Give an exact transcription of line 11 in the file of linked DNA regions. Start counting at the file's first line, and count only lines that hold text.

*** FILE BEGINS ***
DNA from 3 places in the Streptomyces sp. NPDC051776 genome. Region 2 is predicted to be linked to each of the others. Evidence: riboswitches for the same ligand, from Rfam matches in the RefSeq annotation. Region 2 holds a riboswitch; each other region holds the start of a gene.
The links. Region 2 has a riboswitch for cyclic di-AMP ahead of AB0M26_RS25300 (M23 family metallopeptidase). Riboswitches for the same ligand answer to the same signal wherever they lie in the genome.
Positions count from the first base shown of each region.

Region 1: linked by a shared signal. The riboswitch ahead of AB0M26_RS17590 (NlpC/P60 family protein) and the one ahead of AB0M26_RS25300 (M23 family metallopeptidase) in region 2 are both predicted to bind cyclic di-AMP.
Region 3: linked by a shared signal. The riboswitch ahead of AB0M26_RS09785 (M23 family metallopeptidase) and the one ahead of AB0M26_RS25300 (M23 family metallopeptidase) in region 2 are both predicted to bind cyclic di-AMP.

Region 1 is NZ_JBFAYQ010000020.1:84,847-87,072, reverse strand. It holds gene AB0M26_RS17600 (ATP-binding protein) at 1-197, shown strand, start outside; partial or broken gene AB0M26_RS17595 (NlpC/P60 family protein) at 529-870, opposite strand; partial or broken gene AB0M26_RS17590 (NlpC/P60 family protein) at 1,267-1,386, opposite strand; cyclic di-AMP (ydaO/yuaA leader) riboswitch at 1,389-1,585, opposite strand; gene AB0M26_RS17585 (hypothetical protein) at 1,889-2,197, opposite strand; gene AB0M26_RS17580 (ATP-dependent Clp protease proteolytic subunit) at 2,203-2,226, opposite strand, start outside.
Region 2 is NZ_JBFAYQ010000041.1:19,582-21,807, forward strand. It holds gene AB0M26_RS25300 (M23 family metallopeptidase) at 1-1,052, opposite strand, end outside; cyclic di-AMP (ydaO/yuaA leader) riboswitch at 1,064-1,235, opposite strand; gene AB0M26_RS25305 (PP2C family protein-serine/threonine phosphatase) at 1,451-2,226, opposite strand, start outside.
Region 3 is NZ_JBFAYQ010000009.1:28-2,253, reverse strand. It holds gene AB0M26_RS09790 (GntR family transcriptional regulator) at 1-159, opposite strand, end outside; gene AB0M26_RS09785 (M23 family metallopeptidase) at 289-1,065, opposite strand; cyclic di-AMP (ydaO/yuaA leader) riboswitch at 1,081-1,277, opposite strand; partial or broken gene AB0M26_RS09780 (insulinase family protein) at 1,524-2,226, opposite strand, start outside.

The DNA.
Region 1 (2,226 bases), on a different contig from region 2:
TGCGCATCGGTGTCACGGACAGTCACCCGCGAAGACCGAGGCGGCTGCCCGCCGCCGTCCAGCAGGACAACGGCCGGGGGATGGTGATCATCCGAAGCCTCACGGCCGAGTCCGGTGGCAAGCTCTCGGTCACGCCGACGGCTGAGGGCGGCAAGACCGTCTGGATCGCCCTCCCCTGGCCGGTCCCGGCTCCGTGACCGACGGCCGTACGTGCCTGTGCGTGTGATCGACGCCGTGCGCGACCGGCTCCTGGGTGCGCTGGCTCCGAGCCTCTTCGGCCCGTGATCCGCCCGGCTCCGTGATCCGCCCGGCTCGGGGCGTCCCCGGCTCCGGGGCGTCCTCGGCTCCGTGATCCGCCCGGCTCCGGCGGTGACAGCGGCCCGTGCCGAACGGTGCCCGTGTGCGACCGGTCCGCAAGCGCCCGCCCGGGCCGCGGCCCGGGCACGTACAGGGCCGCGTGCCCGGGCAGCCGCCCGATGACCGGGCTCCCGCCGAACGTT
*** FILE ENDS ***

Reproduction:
TGCGCATCGGTGTCACGGACAGTCACCCGCGAAGACCGAGGCGGCTGCCCGCCGCCGTCCAGCAGGACAACGGCCGGGGGATGGTGATCATCCGAAGCCTCACGGCCGAGTCCGGTGGCAAGCTCTCGGTCACGCCGACGGCTGAGGGCGGCAAGACCGTCTGGATCGCCCTCCCCTGGCCGGTCCCGGCTCCGTGACCGACGGCCGTACGTGCCTGTGCGTGTGATCGACGCCGTGCGCGACCGGCTCCTGGGTGCGCTGGCTCCGAGCCTCTTCGGCCCGTGATCCGCCCGGCTCCGTGATCCGCCCGGCTCGGGGCGTCCCCGGCTCCGGGGCGTCCTCGGCTCCGTGATCCGCCCGGCTCCGGCGGTGACAGCGGCCCGTGCCGAACGGTGCCCGTGTGCGACCGGTCCGCAAGCGCCCGCCCGGGCCGCGGCCCGGGCACGTACAGGGCCGCGTGCCCGGGCAGCCGCCCGATGACCGGGCTCCCGCCGAACGTT